great energy because they give 110 percent. As a tennis player, you can work on a lot of different shots.” Bonner is proud of his team and looks forward to the upcoming conference tournament. “You can’t teach an athlete, it comes from within,” Bonner said. Fans came out to support the girls. One student, Sophia Lopez, 22, explained why she loved coming to the matches. “I love tennis. It has been a passion of mine since I was a little

girl,” said Lopez. “I especially love watching the Titans play because they are very hardworking, and I have noticed a major improvement in their game this year.” The next four matches will be held in Indian Wells, Calif., at the Big West Conference Tournament. The Tournament begins April 28 and lasts through May 1. The Highlanders also concluded their last away game going to Fullerton before they head off to the Big West Conference tournament as well.

Men’s lacrosse beats UC Irvine, looks toward postseason JEFF PRENOVOST Daily Titan

In their last divisional game of the season, the Cal State Fullerton men’s lacrosse club cruised to a 16-3 victory over the UC Irvine Anteaters Thursday at Titan Track. The Titans (8-5, 3-1) were on their game early and controlled the ball, which led to a hefty time of possession advantage in the first half. They played keep-away from the Anteaters and did not allow them a single shot on goal until after halftime. The rout was underway at the end of the first quarter, putting eight goals in the back of the net in, and followed up with three more goals in the second to take an 11-0 advantage into the half.

“We won the faceoffs, we moved the ball well and controlled it well, and we took good shots,” said Greg Koehler, a junior defender. To switch things up, Titan senior Justin Kappeler replaced freshman starter Trevor Burns at goal during the half. The Anteaters (2-7, 1-3) scored first to start the third quarter, but Titan sophomore midfielder Chris Cole came back with a run down the middle and got a shot off that found the back of the net just before ending up flat on his back from a hard check. Senior attacker Mike Ansel brought the score to 13-1 with a goal for the Titans after bouncing off three UCI defenders, then forcing his way into the middle and shelving the shot into the top corner of the net. Junior attacker Ian Larson was able to sneak in a goal for UCI, coming

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off a rebound to bring the score to 13-3. The Titans closed the third quarter with an acrobatic interception on the sideline by senior midfielder Andrew Hauke, who made a quick pass to senior middie J.R. Grubert, which allowed him to score on a breakaway. “At halftime I talked to the guys and I said regardless of how bad we’re beating them we still need to play our game, make good passes and take good shots,” said Grubert. The Titans landed another goal from Cole when he slashed at his opponent to force a turnover, which he picked up and scored off a bounce shot. Junior middie Ryan Forrest got the last goal of the night, sealing up the victory at 16-3 for the Titans. The fourth quarter came to an end and the Titans claimed the victory to

go 3-1 in the Division II Southwestern Lacrosse Conference. They earned the No. 2 seed and clinched a home game to start the playoffs. The Concordia Eagles earned a bye with their undefeated (4-0) season in conference play and crucial one-goal victory, 13-12, over CSUF April 8. Ansel led the team in scoring on the night with seven goals, and Cole finished with four against the Anteaters. “Grubert threw it to my right hand, I switched left and I put it into the bottom-right of the net, and the goalie had no chance of saving it,” said Noel about his goal. The Titans will end the regular season at Biola. Going into the first round, CSUF will have have home field until they meet up with Concordia for a rematch they want.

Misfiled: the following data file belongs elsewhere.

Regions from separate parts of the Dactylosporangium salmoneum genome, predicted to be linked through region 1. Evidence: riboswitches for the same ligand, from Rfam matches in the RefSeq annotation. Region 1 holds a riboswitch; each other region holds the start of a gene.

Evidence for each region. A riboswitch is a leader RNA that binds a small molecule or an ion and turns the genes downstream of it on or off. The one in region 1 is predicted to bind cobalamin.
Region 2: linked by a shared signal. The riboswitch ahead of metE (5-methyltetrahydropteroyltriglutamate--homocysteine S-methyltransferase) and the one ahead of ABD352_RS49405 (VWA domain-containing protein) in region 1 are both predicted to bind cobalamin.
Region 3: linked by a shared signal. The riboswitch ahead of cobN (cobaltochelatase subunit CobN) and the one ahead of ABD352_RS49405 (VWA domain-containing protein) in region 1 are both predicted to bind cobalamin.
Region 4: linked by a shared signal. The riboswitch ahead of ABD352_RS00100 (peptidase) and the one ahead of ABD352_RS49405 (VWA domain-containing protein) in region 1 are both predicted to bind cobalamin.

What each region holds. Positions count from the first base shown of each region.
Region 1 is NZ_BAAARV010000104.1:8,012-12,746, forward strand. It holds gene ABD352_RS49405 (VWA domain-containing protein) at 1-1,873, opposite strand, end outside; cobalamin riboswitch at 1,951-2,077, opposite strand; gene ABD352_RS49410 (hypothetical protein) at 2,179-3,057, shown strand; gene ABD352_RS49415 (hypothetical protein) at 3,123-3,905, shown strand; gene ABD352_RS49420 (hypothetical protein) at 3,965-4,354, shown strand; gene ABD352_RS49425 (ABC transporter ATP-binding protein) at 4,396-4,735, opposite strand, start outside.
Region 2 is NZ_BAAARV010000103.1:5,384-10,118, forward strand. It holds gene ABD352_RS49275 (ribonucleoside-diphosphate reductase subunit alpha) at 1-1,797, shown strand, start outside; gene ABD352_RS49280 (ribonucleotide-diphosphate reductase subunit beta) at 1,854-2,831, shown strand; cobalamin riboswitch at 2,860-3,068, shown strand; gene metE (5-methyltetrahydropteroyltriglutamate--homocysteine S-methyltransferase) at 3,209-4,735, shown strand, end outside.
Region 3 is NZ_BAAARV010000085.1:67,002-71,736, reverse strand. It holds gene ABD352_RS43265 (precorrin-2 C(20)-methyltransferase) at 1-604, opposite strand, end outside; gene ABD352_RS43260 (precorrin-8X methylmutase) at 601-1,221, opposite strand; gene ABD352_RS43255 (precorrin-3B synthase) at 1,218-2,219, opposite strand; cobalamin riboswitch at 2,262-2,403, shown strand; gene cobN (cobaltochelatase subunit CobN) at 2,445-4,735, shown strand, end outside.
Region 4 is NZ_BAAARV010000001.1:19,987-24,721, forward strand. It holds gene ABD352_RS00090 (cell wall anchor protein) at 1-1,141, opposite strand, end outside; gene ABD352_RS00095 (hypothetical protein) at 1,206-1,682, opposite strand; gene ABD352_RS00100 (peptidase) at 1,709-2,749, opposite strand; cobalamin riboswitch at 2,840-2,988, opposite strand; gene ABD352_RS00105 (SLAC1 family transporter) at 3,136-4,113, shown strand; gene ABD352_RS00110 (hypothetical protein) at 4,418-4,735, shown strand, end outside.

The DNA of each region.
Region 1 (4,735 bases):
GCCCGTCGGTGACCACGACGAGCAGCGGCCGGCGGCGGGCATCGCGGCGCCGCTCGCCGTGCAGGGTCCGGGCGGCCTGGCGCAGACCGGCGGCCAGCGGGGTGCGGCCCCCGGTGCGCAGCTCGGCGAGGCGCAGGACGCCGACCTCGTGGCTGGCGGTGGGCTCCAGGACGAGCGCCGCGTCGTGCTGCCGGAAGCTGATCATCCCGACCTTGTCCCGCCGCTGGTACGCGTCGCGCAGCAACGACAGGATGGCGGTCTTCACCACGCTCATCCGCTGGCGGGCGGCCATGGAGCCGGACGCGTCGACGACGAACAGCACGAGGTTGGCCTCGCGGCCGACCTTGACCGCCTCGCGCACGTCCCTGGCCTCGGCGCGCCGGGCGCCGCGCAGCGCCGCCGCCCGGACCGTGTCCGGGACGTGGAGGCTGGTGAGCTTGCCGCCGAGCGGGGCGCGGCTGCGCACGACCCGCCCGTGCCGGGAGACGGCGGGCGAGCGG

On a glorious Sunday morning in Irvine, the sun was shining and the mud was glistening as thousands of participants trampled through the finish line at the Irvine Lake Mud Run. Every penny that was donated and raised from ticket sales to donations was given directly to the Gavin R. Stevens Foundation, founded for a 2-year-old who was born with Leber’s congenital aumorosis. This rare retinal disease causes severe to complete blindness to only 3,000 individuals in the country. “The doctors needed funding for clinical trials, so instead of waiting we decided to raise the money ourselves,” said Jennifer Stevens, Gavin’s mother. Last April, the Stevens approached Paul Rudman, a Cal State Fullerton alumnus who actively participates in the rugby program and directs the races. The 200-man team was called Gavin’s Groupies and evolved into a charity. “The reason we support Gavin is because they support our races and want to be around us,” said Rudman. “We were blown away when we met the mother and father because they looked like a couple of young kids, and to have one healthy child to be totally fine and to see one that can’t see is heartwrenching.” Rudman has two daughters. One was born with a lazy eye which was solved through a minor surgery. LCA is a disease that needs both parents to be carriers, so Gavin’s parents each had a 25 percent chance for their first son to carry it. “Our 7-year-old son is sighted (has the ability to see) and everything is night and day,” Stevens said. “I can give my 7-year-old a look across the room and he better behave, but with Gavin you have to be more verbal.” Stevens admits that it is tough to

find the right resources for Gavin’s growth, but they receive special assistance to help develop Gavin. LCA is considered a disability, so anyone under the age of three receives a vision impairment teacher to teach them Braille, an orientation mobility specialist that helps Gavin use a cane and an early intervention teacher who helps Gavin reach milestones. The family also attends the Blind Children’s Center in Santa Ana where Gavin receives specialty occupational therapy. Although the charity is a huge reason for the thousands of participants of the mud run, many CSUF students attended just because of the sheer fun and excitement of running in the mud. CSUF participants included the baseball club, the men’s rugby club and the entire TKE fraternity. Chelsea Lindwall, a senior biology major, participated in the Camp Pendleton Mud Run last year, but prefers the Irvine Lake Mud Run because it is “twice as much fun and less hardcore.” “My friends and I aren’t competitive runners but we placed 15th,” said Lindwall. “You don’t have to be a runner or be in perfect shape.” Lindwall’s friends attempted to sign up for the Camp Pendleton Mud Run this year, but the registration had sold out on the first day so she was surprised with tickets to the Irvine run. “It wasn’t just about running and little mud, but there was a lot of variety and obstacles,” Lindwall said. “I run five miles a couple times a week, but this is 3.8 miles of hills and obstacles. Going into it you know it’s nasty, but you have to be the kind of person that is OK with that.” Lindwall, who dressed like a pirate for the race of hills and obstacles, was nursing her cuts and scrapes with hydrogen peroxide later but still plans to participate in the mud run again next year.

dailytitan.com/mudrun2011

Daily Titan April 20, 2011  

Daily Titan April 20, 2011 Volume 89 Issue 40